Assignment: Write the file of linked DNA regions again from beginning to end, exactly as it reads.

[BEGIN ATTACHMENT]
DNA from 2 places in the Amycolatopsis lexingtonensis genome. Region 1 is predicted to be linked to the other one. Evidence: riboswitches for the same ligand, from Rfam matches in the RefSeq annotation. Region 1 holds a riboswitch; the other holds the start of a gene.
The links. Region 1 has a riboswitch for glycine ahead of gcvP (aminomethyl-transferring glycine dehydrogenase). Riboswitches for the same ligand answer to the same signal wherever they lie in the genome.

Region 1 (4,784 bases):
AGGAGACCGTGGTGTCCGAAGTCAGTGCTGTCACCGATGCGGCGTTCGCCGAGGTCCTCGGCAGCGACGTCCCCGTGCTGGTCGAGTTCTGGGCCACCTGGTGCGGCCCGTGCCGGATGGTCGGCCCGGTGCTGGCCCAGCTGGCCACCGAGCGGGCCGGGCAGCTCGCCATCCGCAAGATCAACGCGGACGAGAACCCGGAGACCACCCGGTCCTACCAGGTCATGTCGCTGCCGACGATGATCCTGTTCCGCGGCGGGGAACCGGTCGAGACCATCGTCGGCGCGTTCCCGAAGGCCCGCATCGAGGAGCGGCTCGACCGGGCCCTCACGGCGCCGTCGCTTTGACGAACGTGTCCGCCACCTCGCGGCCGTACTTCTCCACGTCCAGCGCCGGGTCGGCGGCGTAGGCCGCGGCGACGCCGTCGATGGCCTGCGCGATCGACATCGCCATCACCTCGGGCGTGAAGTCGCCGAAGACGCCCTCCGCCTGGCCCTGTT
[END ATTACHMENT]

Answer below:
DNA from 2 places in the Amycolatopsis lexingtonensis genome. Region 1 is predicted to be linked to the other one. Evidence: riboswitches for the same ligand, from Rfam matches in the RefSeq annotation. Region 1 holds a riboswitch; the other holds the start of a gene.
The links. Region 1 has a riboswitch for glycine ahead of gcvP (aminomethyl-transferring glycine dehydrogenase). Riboswitches for the same ligand answer to the same signal wherever they lie in the genome.

Region 1 (4,784 bases):
AGGAGACCGTGGTGTCCGAAGTCAGTGCTGTCACCGATGCGGCGTTCGCCGAGGTCCTCGGCAGCGACGTCCCCGTGCTGGTCGAGTTCTGGGCCACCTGGTGCGGCCCGTGCCGGATGGTCGGCCCGGTGCTGGCCCAGCTGGCCACCGAGCGGGCCGGGCAGCTCGCCATCCGCAAGATCAACGCGGACGAGAACCCGGAGACCACCCGGTCCTACCAGGTCATGTCGCTGCCGACGATGATCCTGTTCCGCGGCGGGGAACCGGTCGAGACCATCGTCGGCGCGTTCCCGAAGGCCCGCATCGAGGAGCGGCTCGACCGGGCCCTCACGGCGCCGTCGCTTTGACGAACGTGTCCGCCACCTCGCGGCCGTACTTCTCCACGTCCAGCGCCGGGTCGGCGGCGTAGGCCGCGGCGACGCCGTCGATGGCCTGCGCGATCGACATCGCCATCACCTCGGGCGTGAAGTCGCCGAAGACGCCCTCCGCCTGGCCCTGTT